Ralph Daals, group chief auditor of London-based RSA Insurance, is passionate about the journey he and his team have been on over the past two years. "The seeds for the transformation were sown in October 2013 when internal audit uncovered significant irregularities during a routine review in our Irish business," he explains. "That event was publicly reported and brought home the message that, in the end, internal audit will be judged by the things it misses."
This clarity about internal audit's accountability led to new, forward-looking expectations of the function. Daals recalls: "Our chairman put it nicely--'I would like you to be able to tell me that the building is about to catch fire, as opposed to pointing me to it after the event.'"
Meanwhile, RSA was transforming with an agenda of significant strategic rationalization, cost reduction, and operational turnaround. The company was changing rapidly with innovations around big data, robotics, and more digital and agile developments; and with these changes a new profile of risks emerged. "Typically, internal audit follows the company," Daals says, "but we were driven to make a huge leap to get ahead and stay ahead."
The challenges were tough. "We not only had to become more dynamic and forward-looking, and get on top of the new risks RSA was facing, but we also had to play our part from a cost and efficiency point of view. We had to do more with less--we're talking about a double-digit percentage cost reduction here," he says. "Doing this right meant reinventing ourselves and fundamentally changing our mindset, skills, and ways of working."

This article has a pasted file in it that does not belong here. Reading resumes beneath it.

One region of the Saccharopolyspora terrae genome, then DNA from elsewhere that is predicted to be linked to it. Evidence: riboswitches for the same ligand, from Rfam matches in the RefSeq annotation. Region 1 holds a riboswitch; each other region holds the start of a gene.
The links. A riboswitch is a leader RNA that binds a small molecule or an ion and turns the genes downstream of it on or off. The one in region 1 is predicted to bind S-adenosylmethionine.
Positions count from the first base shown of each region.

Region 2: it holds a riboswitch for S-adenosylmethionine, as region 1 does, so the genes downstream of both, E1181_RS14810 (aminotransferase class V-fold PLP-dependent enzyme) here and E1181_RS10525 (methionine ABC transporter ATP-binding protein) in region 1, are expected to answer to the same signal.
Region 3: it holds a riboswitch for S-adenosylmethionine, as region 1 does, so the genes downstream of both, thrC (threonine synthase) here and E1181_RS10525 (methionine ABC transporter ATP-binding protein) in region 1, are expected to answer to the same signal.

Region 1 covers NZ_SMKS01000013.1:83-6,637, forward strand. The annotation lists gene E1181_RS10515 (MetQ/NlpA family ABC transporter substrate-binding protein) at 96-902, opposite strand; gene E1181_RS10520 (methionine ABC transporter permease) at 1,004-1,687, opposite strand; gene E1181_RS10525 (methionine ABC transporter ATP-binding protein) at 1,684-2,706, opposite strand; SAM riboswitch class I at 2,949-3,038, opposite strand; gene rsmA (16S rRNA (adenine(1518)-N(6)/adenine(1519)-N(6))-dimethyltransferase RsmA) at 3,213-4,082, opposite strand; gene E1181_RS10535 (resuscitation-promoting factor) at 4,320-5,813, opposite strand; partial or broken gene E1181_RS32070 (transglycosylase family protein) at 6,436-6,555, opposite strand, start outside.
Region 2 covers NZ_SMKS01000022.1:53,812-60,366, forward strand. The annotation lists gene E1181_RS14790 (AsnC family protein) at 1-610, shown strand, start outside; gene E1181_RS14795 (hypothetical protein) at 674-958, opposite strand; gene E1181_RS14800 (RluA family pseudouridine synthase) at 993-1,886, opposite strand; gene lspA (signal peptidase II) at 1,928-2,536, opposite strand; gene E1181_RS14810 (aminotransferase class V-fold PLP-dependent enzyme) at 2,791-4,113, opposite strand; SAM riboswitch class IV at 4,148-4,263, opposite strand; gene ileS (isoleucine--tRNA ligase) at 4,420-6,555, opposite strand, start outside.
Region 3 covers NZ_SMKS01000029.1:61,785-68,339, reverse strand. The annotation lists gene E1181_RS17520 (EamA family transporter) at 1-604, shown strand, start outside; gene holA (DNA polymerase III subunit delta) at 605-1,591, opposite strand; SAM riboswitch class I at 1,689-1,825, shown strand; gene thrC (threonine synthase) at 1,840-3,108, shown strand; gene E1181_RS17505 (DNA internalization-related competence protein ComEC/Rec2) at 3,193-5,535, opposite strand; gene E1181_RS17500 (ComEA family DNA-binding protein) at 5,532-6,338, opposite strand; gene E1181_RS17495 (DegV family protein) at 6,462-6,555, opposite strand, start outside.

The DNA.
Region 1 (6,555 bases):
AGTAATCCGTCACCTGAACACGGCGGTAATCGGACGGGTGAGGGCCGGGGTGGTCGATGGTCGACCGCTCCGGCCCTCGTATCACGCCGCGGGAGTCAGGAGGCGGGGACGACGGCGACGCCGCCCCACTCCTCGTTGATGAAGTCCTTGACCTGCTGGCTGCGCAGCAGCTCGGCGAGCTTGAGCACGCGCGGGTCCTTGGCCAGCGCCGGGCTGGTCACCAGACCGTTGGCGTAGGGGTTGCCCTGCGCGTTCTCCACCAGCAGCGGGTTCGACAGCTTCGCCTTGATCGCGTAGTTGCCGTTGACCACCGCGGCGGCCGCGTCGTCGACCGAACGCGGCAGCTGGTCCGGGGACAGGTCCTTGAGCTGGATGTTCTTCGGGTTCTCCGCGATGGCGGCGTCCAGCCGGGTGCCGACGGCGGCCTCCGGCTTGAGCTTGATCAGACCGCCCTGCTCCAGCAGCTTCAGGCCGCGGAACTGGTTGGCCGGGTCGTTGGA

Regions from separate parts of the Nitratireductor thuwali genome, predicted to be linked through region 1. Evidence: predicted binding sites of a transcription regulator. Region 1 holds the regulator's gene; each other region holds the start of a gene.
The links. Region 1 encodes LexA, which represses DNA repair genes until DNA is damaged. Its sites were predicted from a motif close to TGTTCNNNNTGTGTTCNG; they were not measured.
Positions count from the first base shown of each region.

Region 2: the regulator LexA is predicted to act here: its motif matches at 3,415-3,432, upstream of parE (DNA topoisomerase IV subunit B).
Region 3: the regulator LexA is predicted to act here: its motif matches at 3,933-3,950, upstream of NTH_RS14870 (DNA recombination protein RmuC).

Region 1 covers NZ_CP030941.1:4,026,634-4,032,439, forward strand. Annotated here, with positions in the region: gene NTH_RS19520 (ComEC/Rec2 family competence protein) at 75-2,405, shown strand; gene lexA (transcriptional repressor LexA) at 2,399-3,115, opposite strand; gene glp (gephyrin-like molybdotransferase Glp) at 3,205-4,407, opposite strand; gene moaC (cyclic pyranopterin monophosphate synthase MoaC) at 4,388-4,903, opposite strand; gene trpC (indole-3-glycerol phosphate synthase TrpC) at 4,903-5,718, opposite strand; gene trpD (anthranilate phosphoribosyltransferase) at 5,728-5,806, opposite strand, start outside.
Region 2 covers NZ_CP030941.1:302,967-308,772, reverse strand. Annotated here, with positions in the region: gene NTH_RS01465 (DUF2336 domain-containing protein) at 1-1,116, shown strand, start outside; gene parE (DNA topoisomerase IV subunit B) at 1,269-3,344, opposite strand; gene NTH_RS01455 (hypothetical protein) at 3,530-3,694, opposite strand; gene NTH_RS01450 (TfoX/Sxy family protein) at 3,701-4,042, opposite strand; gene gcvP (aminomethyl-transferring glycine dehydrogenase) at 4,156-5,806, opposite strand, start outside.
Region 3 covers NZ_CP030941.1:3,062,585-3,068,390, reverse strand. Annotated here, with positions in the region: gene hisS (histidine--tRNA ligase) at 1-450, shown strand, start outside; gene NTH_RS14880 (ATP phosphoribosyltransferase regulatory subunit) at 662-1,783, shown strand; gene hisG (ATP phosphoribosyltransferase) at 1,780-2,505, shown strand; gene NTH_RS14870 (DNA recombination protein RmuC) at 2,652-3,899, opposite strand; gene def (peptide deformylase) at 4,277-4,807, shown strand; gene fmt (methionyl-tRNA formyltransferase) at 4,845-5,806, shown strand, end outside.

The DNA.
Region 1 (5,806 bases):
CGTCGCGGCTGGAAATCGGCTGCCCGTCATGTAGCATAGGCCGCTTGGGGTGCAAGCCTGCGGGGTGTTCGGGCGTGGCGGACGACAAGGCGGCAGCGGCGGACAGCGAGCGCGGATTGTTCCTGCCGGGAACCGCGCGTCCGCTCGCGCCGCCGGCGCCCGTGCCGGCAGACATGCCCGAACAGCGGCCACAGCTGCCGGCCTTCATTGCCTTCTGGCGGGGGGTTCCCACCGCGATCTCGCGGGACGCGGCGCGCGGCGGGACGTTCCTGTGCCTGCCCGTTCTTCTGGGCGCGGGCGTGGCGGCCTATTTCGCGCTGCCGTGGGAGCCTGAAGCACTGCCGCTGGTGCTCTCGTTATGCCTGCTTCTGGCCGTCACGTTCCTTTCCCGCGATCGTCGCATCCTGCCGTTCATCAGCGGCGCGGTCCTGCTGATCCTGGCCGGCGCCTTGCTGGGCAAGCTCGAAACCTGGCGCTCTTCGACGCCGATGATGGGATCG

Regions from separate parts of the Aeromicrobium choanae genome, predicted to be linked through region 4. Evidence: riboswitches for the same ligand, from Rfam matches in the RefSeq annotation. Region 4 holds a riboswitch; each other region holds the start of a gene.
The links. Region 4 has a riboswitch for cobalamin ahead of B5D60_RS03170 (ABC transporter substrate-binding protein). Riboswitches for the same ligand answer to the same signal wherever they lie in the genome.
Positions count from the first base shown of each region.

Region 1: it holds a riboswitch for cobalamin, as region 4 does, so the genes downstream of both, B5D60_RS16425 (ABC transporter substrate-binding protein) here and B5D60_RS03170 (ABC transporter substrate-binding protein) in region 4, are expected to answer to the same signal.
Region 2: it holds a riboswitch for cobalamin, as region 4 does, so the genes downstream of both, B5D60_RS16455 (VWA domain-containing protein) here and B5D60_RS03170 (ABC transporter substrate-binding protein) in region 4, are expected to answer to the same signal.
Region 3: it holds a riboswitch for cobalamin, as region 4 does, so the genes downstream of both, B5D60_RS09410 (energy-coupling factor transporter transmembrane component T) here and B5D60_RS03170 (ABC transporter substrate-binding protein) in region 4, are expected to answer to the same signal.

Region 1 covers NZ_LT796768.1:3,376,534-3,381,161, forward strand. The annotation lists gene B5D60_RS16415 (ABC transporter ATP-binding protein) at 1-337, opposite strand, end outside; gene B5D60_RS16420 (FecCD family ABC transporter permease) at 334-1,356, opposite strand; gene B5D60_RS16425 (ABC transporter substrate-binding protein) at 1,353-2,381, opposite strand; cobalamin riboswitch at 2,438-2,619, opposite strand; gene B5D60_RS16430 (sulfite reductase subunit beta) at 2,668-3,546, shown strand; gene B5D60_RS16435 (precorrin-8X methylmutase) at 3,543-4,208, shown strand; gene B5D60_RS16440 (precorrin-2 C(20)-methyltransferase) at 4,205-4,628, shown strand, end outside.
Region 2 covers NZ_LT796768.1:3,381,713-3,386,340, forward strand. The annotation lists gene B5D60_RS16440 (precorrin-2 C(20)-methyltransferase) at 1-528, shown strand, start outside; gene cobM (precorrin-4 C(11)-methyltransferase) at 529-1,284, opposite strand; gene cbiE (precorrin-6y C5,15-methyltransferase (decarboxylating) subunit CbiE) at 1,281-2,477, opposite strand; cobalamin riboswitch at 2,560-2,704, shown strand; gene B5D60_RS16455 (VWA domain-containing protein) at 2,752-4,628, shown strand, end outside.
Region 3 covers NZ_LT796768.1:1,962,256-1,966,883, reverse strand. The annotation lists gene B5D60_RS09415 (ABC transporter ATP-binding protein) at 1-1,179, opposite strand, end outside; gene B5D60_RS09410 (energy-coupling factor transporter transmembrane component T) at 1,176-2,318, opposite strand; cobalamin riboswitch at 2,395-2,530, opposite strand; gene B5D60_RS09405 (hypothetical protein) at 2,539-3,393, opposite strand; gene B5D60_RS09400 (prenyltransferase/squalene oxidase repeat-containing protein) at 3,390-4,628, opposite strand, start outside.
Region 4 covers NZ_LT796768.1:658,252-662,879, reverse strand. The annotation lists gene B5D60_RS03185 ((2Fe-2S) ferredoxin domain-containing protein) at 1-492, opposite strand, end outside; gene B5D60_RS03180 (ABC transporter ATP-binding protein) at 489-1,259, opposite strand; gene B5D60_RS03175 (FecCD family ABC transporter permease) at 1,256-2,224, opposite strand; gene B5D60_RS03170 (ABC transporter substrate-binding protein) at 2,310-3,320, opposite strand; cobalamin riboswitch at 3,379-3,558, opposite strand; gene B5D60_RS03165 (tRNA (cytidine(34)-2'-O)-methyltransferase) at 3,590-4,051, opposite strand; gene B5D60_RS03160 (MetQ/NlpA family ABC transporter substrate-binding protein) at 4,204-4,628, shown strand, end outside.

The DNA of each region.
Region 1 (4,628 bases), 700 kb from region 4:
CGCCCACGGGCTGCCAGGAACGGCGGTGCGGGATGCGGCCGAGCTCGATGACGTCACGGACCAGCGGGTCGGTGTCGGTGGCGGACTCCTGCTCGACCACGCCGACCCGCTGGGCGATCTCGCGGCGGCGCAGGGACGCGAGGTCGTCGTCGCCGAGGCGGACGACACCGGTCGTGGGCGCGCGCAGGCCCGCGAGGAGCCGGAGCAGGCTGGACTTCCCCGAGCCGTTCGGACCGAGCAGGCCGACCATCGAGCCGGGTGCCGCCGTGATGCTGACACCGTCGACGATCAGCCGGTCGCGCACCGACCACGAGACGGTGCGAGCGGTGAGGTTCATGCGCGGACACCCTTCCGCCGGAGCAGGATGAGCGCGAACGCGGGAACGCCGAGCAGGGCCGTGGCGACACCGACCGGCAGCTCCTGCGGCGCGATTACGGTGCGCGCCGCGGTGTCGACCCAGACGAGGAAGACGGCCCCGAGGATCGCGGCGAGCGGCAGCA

TRANSFORMING INTERNAL AUDIT
The ambitious changes Daals sought required the function to be inventive--particularly because, he emphasizes, it did not have deep pockets and could not hire expensive consultants. "Constraint was a key driver of innovation and, ultimately, became a real friend," he says.
The team started to assess the world around it, identifying and learning from cutting-edge companies regardless of industry and function. "We ended up casting the net pretty wide and then adopting and tailoring what we thought could work well for us," Daals says. "Jim Collins' book Good to Great provided a lot of early inspiration. It was all about starting with purpose and people--attracting and retaining the right talent, giving them freedom within a framework, and playing to their strengths."
He was wary that, in too many cases, change programs introduced new processes that existed on paper, but didn't lead to new ways of working in the long term. Theirs was not, he argues, a traditional transformation program--it had no project plans, no champions, and no reams of documentation.
"We looked to make change easy and infectious, with small iterative improvements...